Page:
05/15/2014, 00.00
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China: Turkestan Islamic extremists claim Urumqi attack

A video shows the preparation of one of the bombs used in the attack, which resulted in three deaths and 79 wounded. The authors are members of the Turkistan Islamic Party, which seeks the independence of Xinjiang from China. The government: "They want to destroy us but we will respond".

Beijing (AsiaNews ) - The Islamic Party of Turkestan (IPT) this morning claimed responsibility for the May 1  terrorist attack  on the Urumqi train station, the capital of the western province of Xinjiiang. 3 people were killed in the attack - two attackers and a civilian - and 79 people injured. The claim was announced by SITE - a website that tracks and controls the movements of Islamic extremists in the world - according to which the IPT published a 10 minute video showing how it made one of the bombs used in the attack.

Along the East Turkestan Islamic Movement, IPT declares its organization "unites" all those who want to gain independence from Beijing and full religious freedom "at all costs". Until now, both extremist movements have kept a very low profile, avoiding claims or public statements in favor of armed confrontation.

The Xinjiang region is one of the most turbulent in all of China. Its Uyghur Muslim minority, who number about nine million, have long sought independence from China. The central government, for its part, has brought in hundreds of thousands of settlers to make Han Chinese the dominant ethnic group. At the same time, it has severely curtailed Muslim religious worship as well as the teaching of the local language and culture.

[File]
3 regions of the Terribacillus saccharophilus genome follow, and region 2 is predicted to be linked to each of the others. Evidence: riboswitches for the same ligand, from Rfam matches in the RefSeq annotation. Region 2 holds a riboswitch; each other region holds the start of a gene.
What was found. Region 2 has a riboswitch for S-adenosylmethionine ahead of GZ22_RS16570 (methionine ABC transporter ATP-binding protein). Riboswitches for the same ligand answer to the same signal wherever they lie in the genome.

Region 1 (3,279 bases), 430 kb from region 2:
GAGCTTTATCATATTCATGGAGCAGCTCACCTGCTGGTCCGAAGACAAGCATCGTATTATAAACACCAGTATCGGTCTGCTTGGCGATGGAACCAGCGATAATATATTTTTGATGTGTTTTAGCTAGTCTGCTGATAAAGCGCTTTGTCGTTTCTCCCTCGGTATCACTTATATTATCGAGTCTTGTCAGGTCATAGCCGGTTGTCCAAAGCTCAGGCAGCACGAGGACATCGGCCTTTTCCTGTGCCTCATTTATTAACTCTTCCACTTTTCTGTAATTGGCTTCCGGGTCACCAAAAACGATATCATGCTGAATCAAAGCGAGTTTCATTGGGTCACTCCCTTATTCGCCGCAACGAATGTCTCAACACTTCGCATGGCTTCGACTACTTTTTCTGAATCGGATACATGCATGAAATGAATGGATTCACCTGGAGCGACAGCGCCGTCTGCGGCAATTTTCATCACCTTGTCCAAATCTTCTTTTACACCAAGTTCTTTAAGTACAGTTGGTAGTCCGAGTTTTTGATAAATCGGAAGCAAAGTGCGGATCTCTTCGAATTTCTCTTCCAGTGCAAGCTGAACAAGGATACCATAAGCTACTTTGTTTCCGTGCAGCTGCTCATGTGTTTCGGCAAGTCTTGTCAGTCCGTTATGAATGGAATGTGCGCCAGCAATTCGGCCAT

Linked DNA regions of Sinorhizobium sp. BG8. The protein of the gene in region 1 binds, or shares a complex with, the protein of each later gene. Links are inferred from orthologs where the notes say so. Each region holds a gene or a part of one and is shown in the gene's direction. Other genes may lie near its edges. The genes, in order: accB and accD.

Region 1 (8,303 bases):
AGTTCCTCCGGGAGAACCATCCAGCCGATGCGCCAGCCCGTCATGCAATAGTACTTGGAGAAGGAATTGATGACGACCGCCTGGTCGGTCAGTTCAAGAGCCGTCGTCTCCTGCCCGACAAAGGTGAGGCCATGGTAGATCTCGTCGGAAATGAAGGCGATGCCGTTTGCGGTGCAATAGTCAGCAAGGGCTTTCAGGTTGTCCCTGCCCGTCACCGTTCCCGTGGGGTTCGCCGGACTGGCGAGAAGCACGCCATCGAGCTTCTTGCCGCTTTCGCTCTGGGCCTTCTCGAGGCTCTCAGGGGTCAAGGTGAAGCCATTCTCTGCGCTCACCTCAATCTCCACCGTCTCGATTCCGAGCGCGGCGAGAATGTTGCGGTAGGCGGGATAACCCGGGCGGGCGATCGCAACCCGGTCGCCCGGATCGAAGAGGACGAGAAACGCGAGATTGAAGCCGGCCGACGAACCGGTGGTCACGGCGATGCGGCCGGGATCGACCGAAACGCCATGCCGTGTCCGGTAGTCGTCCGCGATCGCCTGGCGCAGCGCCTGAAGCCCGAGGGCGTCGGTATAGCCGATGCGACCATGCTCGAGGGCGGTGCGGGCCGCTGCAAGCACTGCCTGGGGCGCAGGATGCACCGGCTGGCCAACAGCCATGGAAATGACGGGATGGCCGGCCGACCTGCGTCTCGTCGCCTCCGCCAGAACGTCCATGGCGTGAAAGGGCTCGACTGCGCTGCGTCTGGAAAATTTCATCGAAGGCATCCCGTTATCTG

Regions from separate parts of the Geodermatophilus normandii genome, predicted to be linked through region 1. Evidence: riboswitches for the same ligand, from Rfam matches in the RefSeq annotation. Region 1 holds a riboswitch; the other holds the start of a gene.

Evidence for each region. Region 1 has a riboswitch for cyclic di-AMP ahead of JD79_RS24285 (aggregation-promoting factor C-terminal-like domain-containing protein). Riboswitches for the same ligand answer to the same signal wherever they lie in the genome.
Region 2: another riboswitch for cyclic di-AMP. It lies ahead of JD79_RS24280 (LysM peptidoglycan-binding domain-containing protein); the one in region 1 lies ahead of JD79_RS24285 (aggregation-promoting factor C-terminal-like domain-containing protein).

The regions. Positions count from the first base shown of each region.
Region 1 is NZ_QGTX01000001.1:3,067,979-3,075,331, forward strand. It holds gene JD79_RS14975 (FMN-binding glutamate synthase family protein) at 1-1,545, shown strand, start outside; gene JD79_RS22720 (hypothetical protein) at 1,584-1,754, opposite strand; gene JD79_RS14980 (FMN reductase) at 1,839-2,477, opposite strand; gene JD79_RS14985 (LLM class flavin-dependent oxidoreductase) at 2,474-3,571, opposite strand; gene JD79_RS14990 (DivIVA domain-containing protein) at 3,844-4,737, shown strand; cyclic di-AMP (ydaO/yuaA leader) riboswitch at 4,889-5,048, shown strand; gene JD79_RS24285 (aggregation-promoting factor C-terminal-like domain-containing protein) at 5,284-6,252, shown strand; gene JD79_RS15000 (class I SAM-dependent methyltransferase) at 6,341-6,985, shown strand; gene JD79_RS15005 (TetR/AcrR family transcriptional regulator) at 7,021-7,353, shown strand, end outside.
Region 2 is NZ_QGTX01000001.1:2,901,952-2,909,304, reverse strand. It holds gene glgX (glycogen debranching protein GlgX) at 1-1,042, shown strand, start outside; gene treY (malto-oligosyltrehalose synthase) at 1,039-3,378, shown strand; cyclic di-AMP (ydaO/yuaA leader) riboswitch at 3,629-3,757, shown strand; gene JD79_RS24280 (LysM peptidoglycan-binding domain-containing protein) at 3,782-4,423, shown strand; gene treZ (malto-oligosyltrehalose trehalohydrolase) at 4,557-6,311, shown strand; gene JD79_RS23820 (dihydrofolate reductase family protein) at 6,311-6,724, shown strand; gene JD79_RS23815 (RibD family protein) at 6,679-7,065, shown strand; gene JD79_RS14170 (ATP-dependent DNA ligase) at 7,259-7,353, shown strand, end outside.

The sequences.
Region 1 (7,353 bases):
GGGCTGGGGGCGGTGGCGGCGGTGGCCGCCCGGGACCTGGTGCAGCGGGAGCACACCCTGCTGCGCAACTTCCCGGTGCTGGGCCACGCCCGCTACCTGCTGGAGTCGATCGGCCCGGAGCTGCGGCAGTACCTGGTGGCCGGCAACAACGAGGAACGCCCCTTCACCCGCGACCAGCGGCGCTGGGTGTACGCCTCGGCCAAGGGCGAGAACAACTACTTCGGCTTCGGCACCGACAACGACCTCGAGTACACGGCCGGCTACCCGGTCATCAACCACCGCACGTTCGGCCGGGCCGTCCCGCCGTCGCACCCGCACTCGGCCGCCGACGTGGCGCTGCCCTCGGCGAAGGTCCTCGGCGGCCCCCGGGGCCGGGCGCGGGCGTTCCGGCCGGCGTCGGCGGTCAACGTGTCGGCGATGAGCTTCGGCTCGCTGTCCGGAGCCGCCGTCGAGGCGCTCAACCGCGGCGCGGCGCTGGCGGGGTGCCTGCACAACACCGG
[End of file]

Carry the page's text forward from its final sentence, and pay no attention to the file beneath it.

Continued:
Since 2009 Chinese police and the military have held the region under a special regime, which Beijing imposed following clashes that left nearly 200 people dead. As a result of various episodes of violence, hundreds of long prison sentences were imposed and dozens of death penalties were carried out. Chinese authorities blame Muslim extremists for the wave of violence. Uyghur exiles claim instead that Beijing is "exaggerating" the threat of Islamic terrorism to justify repression against indigenous Uyghurs.

For Beijing, Uyghurs are responsible for the recent spate of violent attacks, including the 1 March 2014 attack at the Kunming railway station by knives-wielding men that left 29 people dead and more than 150 wounded, and the 28 October 2013 incident when a SUV plunged into a crowd in Tiananmen Square, then burst into flames, killing three people. Finally, May 1, 2014 an attack on the train station in Urumqi - the Capital of Xinjiang - shortly after the departure from the President Xi Jinping caused 3 dead and 79 wounded.

Foreign Ministry spokesman Hua Chunying, this morning said that China "should bolster" its position on separatist groups: " Some violent extremist terrorist groups have now emerged. They are colluding with foreign groups and are attempting violent activities in Xinjiang and other areas in China intended to destroy China's national policy and social stability. We hope that everyone can recognize the goal of these violent groups and support the Chinese government's will to crack down on all violent terrorist activities. "


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